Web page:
Churches Walking Tour, Istanbul (Self Guided)

Constantinople was a center for religion and the orthodox Christianity for over a millennium and even after the Ottomans came many Christians remained in the city. There are many churches in Istanbul and each of them has its uniqueness.
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Churches Walking Tour Map

Guide Name: Churches Walking Tour
Guide Location: Turkey » Istanbul (See other walking tours in Istanbul)
Guide Type: Self-guided Walking Tour (Sightseeing)
# of Attractions: 7
Tour Duration: 2 hour(s)
Travel Distance: 5.7 km
Author: kane
The Iron Church - Bulgarian St. Stephen Church

1) The Iron Church - Bulgarian St. Stephen Church

The Bulgarian St. Stephen Church is also known as The Iron Church, since its structure is made of Cast Iron. This is a Bulgarian Orthodox church located in the Fatih district of Istanbul. The church belongs to Bulgarian minority who live in the city of Istanbul. During the 19th century, the Bulgarians were permitted by the Ottomans to construct a separate church for themselves, due to nationalistic movements.

The church is richly ornamented, and is constructed like a cross shaped Basilica. The original church was a wooden structure, constructed near the Golden Horn, and the current church’s alter faces the Golden Horn. The cast iron building was constructed in the site of the wooden church after it was destroyed in a fire.

The Bulgarian St Stephen’s Church was completed in 1898, and was inaugurated by Exarch Joseph. The church is a combination of Neo-Baroque and Neo-Gothic influences in design. St Stephens Church is one of the few surviving cast iron, prefabricated churches left in the world. Its patron saint is Saint Stephen, and on December 27th, a celebratory mass is held at the church. The dome has recently been gold plated by the Bulgarians of Plovdiv.
Church of St. Mary of the Mongols

2) Church of St. Mary of the Mongols

The Church of St Mary of the Mongols is an Eastern Orthodox Church that is located in the Fatih district in the neighborhood of Fener. It stands on the summit of a slope, and overlooks the Golden Horn. The Church of St Mary of the Mongols is the only surviving Byzantine church of Constantinople, which the Ottomans never converted into a Mosque, and it has always been open to the Greek Orthodox Christians. Its conversion into a mosque was saved by a personal decree of Mehmet the Conqueror.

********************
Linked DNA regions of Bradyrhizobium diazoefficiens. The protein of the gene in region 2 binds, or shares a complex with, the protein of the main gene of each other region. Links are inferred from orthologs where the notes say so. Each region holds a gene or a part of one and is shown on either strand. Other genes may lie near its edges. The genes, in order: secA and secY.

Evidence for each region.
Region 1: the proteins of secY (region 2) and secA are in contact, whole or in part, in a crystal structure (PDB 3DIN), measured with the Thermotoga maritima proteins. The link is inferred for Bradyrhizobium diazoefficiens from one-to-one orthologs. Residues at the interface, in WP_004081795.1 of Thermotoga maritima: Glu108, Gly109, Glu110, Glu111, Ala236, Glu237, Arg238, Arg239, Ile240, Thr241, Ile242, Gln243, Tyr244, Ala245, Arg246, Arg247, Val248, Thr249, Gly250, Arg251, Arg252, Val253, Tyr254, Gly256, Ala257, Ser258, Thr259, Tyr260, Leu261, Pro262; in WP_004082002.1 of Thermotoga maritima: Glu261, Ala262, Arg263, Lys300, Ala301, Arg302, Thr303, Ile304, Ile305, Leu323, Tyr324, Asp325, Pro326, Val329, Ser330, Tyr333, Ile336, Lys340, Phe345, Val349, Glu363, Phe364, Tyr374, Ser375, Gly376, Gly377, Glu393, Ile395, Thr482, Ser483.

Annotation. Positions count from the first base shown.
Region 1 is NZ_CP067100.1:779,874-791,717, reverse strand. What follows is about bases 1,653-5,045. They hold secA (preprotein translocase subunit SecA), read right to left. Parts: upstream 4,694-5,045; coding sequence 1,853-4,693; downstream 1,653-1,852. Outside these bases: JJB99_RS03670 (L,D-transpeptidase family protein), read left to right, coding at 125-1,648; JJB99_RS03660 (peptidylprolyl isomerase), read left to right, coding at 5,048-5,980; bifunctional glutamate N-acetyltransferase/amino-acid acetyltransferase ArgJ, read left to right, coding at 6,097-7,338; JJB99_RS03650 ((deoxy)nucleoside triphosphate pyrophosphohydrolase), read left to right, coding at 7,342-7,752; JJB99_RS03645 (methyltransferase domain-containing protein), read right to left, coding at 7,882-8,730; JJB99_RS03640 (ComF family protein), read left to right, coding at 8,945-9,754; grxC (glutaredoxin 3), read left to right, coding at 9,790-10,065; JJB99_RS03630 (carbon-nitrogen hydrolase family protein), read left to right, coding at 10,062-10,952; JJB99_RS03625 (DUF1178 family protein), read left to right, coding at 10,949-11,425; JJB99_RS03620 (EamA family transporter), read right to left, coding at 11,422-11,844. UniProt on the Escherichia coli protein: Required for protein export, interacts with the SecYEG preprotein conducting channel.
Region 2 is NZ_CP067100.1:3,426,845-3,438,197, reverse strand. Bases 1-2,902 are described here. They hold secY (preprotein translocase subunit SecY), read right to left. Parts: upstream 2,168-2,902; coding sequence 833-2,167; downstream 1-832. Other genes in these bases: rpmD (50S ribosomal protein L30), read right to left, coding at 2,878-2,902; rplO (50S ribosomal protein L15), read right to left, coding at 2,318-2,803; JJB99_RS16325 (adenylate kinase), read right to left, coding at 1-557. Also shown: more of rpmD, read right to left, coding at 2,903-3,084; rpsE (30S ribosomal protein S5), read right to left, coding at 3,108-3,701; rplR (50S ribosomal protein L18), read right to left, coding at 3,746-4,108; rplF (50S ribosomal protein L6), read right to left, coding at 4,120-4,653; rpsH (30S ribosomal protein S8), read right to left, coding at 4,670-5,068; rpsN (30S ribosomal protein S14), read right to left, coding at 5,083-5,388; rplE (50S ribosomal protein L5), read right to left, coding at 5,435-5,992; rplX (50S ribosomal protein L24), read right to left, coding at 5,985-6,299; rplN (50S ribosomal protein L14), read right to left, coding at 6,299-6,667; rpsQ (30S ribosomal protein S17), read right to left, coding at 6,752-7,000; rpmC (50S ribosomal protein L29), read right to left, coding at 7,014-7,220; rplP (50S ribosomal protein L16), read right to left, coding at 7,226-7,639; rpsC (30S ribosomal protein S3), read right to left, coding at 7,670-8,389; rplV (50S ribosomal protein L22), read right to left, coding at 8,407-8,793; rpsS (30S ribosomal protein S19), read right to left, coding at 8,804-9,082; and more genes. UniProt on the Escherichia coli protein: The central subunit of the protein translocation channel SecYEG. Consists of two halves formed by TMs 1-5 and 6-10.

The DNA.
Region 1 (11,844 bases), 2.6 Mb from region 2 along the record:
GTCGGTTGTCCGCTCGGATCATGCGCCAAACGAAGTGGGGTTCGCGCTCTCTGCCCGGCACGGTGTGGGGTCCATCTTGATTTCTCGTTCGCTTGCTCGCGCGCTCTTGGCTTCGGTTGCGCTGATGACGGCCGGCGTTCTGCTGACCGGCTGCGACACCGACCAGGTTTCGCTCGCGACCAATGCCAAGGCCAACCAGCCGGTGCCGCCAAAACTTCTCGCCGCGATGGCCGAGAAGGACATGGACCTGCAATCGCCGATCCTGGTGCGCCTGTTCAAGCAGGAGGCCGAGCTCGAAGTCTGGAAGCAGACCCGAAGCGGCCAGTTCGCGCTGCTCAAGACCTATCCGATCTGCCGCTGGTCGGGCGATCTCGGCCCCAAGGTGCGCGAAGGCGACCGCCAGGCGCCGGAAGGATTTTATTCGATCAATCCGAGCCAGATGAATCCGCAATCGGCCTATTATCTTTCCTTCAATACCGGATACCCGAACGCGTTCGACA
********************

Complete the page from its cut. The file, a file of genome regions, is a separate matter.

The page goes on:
The church is not open to the public, but the structure has tremendous historical significance, being the only original surviving Byzantine church in Istanbul. At the time that it was built, in the 7th century, the church was dedicated to St Eustolia and has been significantly renovated ever since.

The original mosaics and paintings that were made during the 11th -13th centuries have been removed from the inside of the church, but it is still richly decorated. The church complex consists of a tetra-conch plan, comprising a central dome which has been enclosed by a tower. The dome rests on 4 semi-domes. This kind of design is called a unicum, and is typically found in the Byzantine architecture of Constantinople.
Pammakaristos Church

3) Pammakaristos Church

The Pammakaristos Church, located in the district of Fatih, in the neighborhood of Carsamba, is a famous Byzantine church in Istanbul. The church is also known as “The Church of Theotokos Pammakaristos”, which means “All Blessed Mother of God”. In the year 1591, the church was converted into a mosque called Fethiye Cammi, which translates to “the mosque of the conquest” from the Turkish language. The church overlooks the Golden Horn.

Today a part of the church has been converted into a museum, and it contains the largest amounts of original Byzantine Mosaics after the Chora Church and Hagia Sophia in the city of Istanbul. The church is also one of the most important surviving examples of the beautiful Palaiologan architecture of Constantinople. The church was built between the 11th and 12th century, but scholars are still under dispute about the original date of construction.

The church was converted into a mosque by the Ottoman Sultan Murad III, and the main building still remains a mosque today, but the parekklesion has been converted into a museum. Byzantine art can be studied in the church as many remaining panels of the original mosaics are still present in the church museum.